Doughnuts go desi
A growing Indian middle class that discovered pizzas and burgers is now taking to the soft, moderately-priced Western snack. International chains are promoting the category, and giving it a local twist. Himani Chandna Gurtoo reports.business Updated: Aug 06, 2012 00:52 IST
For 33-year-old financial planner Ritesh Khurana, the jalebi is passe.
“I shifted to chocolate first and now I buy doughnuts when I am in a good mood. I value new taste experiences,” he says.
This is welcome news for Dunkin' Donuts, the US-based eatery chain that recently launched its first two Indian stores in Delhi.The humble, ring-shaped fried cake, spelt "donut" in the US, is catching the fancy of Indians, aided by overseas visits that kindle new tastes.
Dunkin' Donuts, a division of Jubilant FoodWorks, plans 80 to 100 outlets over the next five years in India, starting out with metros and then fanning out.
Industry executives say there is no financial size but a middle class that runs into hundreds of millions and gorging everything from burgers to pizzas and cakes offers huge potential for a new category. The growing popularity of coffee, doughnut's mate, is also considered a good growth sign.
“The response to the product has been excellent,” said Dev Amritesh, president & chief operating officer of Dunkin’ Donuts India. “The brand in India occupies a sweet spot between cafés and quick service restaurants, as it offers elements of both.”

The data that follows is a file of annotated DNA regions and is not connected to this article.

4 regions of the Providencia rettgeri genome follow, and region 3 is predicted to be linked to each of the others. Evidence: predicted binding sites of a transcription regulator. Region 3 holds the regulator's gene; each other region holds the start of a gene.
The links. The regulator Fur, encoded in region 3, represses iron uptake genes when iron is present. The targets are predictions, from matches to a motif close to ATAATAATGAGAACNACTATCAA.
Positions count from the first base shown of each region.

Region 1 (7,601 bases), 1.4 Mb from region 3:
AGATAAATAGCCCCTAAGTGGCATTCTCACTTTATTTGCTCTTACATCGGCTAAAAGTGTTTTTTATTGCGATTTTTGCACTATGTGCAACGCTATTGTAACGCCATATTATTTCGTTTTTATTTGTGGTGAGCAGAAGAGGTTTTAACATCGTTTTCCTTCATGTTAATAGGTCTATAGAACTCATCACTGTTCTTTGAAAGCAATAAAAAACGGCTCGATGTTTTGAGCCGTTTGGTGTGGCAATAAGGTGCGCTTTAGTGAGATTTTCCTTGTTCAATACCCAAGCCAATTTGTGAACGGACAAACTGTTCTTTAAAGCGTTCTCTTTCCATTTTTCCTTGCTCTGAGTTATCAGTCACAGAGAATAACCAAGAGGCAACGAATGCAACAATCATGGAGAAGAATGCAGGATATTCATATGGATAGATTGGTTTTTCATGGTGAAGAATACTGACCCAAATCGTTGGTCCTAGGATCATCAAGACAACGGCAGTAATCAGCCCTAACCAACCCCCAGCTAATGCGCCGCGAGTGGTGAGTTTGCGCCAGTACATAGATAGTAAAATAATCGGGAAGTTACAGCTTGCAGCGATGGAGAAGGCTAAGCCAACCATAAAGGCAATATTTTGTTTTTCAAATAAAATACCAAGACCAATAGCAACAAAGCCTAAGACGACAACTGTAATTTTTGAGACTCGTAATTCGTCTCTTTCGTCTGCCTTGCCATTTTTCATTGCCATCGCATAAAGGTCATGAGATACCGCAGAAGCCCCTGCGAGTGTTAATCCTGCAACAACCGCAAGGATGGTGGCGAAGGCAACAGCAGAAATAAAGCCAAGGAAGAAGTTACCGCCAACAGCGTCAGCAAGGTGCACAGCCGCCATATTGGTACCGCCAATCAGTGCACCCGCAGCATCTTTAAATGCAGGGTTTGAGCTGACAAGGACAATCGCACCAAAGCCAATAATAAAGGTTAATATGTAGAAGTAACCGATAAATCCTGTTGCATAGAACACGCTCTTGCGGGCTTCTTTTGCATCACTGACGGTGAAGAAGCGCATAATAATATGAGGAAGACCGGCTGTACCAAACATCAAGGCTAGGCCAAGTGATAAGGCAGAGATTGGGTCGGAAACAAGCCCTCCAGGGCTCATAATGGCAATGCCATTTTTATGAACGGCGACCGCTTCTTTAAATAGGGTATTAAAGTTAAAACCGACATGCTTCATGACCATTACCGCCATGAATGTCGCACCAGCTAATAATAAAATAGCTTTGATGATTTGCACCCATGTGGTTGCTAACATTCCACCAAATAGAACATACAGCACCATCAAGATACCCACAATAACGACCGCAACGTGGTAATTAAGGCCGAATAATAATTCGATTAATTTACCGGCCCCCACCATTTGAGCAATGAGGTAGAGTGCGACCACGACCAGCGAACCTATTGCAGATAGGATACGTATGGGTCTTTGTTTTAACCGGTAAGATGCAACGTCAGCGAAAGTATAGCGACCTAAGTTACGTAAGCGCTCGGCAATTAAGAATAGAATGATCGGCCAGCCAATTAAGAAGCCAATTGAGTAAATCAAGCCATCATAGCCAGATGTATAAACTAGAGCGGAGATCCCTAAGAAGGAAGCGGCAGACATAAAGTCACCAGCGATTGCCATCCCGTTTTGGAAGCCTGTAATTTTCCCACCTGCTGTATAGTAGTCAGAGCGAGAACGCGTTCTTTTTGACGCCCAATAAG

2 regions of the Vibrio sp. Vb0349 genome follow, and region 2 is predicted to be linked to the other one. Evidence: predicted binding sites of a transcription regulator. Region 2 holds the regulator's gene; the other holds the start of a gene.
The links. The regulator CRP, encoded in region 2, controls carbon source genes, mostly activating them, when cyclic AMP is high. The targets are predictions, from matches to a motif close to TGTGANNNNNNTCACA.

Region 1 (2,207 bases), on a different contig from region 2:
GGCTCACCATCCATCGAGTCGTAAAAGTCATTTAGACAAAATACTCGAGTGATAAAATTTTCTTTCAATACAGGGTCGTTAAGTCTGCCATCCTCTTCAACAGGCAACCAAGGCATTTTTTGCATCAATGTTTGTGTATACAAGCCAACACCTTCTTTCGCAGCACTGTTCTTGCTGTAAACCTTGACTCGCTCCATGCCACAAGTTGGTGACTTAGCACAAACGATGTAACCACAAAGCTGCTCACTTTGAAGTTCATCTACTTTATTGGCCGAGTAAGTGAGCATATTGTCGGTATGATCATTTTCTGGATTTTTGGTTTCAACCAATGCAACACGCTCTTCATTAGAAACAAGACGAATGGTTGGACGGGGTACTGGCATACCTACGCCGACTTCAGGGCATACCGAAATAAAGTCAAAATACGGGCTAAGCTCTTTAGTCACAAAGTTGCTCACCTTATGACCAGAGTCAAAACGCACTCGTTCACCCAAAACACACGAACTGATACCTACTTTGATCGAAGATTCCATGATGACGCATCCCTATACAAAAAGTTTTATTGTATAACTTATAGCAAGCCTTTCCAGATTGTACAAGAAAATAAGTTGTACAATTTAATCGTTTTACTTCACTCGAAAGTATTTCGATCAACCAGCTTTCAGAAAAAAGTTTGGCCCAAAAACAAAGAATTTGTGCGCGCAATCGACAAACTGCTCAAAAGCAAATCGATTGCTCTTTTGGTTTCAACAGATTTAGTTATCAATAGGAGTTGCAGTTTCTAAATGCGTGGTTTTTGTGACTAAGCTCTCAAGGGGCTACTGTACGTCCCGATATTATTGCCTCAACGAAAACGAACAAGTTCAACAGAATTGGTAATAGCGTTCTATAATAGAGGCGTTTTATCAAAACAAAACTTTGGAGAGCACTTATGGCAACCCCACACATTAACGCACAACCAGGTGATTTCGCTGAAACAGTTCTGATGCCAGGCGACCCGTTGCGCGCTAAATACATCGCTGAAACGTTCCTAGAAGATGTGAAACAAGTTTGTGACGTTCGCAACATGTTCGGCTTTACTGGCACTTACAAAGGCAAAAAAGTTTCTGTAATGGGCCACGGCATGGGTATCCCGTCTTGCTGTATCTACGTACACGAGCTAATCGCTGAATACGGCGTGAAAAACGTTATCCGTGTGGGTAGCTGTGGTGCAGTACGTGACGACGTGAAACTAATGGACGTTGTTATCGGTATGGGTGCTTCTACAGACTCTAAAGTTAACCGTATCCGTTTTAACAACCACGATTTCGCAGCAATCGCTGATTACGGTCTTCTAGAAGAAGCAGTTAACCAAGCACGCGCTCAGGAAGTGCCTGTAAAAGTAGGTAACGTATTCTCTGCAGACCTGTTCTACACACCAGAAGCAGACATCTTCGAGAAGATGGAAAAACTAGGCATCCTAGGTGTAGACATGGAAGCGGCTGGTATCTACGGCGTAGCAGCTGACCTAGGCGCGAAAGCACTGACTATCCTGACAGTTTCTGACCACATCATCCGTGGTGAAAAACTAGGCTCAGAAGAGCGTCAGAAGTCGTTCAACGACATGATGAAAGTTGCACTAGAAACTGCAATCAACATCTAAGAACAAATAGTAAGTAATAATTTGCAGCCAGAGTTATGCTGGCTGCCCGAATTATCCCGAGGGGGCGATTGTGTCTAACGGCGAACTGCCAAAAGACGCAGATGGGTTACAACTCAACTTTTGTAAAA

The US chain spells competition for Singapore-based Mad Over Donuts (MOD), dubbed India’s first doughnut chain. Set up in 2008, MOD has thus far enjoyed a monopoly, though Swiss-based Donut Baker in Bangalore and Mumbai-based SH Donut Empire in the west have a presence.
“Our same store sale is growing 20% year-on-year and we see this improving further. But for us, journey was not very easy. That was the time when people literally asked what a doughnut is,” said Tarak Bhattacharya, COO, Mad Over Donuts.
MOD promoted doughnuts as a product, and after a very cautious 12 outlets in the first two years, it has tripled presence across India in the past 15 months.
Pratichee Kapoor, associate vice-president at consulting firm Technopak, said the doughnut market was growing at 20% per year and the growth rate was expected to double in a few years.
“The reason for the latent demand for doughnuts is the sweet tooth of Indians, surging disposable incomes and their exposure to western snacks,” she told HT.
Anika Verma, a 19-year-old college student, said moderate pricing was a draw.
“Unlike the costly pizzas and burgers, a doughnut is priced at R30-50,” she said.
Donut Baker and SH Donut Empire have also drawn up aggressive plans, while Singapore-based Donut Factory is planning a re-launch.
But the biggest brand challenge to them all could come from US-based Krispy Kreme, which flagged off India plans barely a week after Dunkin' Donuts set up shop.
“Coffee and doughnuts as a category has huge potential in India and we expect the market to grow quickly over the next few years,” said Purwa Sinha, managing director of Bedrock Food Company,
Krispy Kreme's franchisee for northern India.
Like pizzas and burgers, the donut could also be going desi to woo Indian taste buds.
“There are a host of products that have been developed specifically for India,” said Dunkin' Donuts' Amritesh.
Local bakeries are not unduly worried because the category is growing.
“We are doubling our sales volume every year,” said Irani, whose Pune -based Donut Magic bakery plans to add five outlets outside the home base.